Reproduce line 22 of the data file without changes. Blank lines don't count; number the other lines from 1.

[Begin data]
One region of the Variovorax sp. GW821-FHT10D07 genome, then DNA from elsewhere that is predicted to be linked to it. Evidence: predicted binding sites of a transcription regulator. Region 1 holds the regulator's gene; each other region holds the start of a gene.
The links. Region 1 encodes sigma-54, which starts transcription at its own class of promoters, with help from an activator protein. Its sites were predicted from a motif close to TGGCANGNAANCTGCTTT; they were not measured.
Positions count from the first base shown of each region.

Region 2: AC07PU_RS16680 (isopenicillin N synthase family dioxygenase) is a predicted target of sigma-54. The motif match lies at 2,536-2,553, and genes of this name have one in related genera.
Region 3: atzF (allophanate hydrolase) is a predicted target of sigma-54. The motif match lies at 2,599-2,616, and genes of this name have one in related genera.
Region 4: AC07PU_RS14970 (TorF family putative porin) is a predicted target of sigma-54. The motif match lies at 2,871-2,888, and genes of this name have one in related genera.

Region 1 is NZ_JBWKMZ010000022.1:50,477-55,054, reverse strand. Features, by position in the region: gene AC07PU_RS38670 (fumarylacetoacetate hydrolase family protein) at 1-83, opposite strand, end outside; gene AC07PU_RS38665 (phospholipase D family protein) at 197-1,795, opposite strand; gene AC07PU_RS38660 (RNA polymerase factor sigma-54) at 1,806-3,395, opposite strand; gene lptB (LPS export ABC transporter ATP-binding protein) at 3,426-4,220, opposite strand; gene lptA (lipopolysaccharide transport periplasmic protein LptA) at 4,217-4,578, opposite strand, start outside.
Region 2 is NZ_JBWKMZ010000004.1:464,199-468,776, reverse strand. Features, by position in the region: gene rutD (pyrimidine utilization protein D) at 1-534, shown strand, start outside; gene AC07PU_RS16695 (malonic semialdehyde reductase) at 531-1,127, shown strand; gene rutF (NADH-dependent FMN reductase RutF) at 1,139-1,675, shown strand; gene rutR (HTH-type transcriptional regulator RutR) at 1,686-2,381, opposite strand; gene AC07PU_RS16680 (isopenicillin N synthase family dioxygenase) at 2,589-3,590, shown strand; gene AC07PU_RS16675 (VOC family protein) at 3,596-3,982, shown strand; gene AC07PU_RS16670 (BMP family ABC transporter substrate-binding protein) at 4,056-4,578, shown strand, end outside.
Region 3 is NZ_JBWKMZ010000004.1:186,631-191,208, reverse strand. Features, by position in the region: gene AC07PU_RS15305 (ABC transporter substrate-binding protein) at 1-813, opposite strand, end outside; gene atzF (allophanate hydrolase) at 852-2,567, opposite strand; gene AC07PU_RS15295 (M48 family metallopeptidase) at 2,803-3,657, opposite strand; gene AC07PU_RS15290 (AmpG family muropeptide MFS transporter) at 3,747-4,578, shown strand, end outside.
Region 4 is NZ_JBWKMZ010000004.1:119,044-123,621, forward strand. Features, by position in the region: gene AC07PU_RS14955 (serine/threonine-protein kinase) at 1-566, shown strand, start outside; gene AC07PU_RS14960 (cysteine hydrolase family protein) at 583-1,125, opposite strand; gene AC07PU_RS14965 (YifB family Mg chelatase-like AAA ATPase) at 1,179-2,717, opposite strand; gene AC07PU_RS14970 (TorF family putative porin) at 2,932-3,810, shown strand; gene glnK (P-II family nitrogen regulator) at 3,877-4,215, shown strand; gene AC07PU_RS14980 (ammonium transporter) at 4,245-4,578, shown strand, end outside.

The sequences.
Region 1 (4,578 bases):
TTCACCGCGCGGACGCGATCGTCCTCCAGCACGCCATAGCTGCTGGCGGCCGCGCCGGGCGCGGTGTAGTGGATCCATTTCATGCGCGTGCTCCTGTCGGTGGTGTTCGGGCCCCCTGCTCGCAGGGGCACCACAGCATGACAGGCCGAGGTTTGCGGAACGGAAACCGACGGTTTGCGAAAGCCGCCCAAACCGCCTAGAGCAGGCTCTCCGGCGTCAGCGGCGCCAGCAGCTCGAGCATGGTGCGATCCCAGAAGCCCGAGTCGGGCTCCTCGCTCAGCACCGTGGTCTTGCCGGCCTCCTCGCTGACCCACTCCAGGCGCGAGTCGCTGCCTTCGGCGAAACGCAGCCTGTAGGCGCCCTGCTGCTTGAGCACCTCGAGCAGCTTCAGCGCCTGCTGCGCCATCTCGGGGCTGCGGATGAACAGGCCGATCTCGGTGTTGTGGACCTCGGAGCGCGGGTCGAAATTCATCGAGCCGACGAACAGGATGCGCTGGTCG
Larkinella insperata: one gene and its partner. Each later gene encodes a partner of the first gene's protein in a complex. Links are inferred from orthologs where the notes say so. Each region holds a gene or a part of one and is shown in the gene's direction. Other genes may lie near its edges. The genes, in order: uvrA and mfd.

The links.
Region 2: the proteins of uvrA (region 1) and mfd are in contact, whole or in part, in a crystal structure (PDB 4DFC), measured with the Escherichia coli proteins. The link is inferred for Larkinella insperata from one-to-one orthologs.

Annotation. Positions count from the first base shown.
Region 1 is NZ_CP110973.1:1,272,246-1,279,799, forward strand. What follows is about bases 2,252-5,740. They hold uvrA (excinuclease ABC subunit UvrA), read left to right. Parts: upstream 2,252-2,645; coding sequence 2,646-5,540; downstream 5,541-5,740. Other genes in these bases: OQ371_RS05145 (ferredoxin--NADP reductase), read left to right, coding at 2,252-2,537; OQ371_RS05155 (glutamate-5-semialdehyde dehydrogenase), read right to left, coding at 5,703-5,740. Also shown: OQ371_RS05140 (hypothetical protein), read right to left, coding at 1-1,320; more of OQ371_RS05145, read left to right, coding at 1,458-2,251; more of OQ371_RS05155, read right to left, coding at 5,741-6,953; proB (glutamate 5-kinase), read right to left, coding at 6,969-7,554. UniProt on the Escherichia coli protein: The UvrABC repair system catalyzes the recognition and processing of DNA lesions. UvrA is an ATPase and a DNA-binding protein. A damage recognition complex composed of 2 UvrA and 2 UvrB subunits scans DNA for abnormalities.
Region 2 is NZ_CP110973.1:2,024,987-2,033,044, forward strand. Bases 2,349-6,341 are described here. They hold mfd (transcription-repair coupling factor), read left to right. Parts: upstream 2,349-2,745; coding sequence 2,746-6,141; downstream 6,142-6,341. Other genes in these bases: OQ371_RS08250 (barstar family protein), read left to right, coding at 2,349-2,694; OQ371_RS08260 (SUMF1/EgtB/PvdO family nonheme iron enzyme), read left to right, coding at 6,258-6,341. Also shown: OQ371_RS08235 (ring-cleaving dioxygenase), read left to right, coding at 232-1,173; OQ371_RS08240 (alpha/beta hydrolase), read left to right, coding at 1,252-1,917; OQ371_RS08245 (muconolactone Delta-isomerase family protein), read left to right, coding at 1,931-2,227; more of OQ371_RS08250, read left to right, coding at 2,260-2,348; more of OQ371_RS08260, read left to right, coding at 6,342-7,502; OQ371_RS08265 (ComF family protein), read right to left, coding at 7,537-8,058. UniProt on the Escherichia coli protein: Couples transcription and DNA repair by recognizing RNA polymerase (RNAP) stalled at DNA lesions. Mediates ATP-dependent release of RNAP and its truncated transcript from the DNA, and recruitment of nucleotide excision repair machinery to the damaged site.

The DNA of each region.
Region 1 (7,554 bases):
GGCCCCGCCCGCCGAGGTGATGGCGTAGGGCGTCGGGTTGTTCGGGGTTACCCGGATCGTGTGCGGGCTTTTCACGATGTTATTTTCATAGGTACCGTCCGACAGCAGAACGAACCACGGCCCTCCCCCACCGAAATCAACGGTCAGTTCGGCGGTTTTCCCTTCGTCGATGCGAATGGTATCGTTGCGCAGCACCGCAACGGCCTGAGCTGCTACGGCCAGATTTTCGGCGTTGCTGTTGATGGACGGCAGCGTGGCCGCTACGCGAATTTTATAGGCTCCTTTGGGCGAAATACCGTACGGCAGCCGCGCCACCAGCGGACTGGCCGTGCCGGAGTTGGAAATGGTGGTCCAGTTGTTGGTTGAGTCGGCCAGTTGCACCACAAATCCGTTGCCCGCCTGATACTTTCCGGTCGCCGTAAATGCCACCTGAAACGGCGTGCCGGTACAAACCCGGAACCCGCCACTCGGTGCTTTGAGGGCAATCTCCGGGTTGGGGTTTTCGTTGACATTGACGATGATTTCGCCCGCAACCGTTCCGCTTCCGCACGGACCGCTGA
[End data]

GGCCCCGCCCGCCGAGGTGATGGCGTAGGGCGTCGGGTTGTTCGGGGTTACCCGGATCGTGTGCGGGCTTTTCACGATGTTATTTTCATAGGTACCGTCCGACAGCAGAACGAACCACGGCCCTCCCCCACCGAAATCAACGGTCAGTTCGGCGGTTTTCCCTTCGTCGATGCGAATGGTATCGTTGCGCAGCACCGCAACGGCCTGAGCTGCTACGGCCAGATTTTCGGCGTTGCTGTTGATGGACGGCAGCGTGGCCGCTACGCGAATTTTATAGGCTCCTTTGGGCGAAATACCGTACGGCAGCCGCGCCACCAGCGGACTGGCCGTGCCGGAGTTGGAAATGGTGGTCCAGTTGTTGGTTGAGTCGGCCAGTTGCACCACAAATCCGTTGCCCGCCTGATACTTTCCGGTCGCCGTAAATGCCACCTGAAACGGCGTGCCGGTACAAACCCGGAACCCGCCACTCGGTGCTTTGAGGGCAATCTCCGGGTTGGGGTTTTCGTTGACATTGACGATGATTTCGCCCGCAACCGTTCCGCTTCCGCACGGACCGCTGA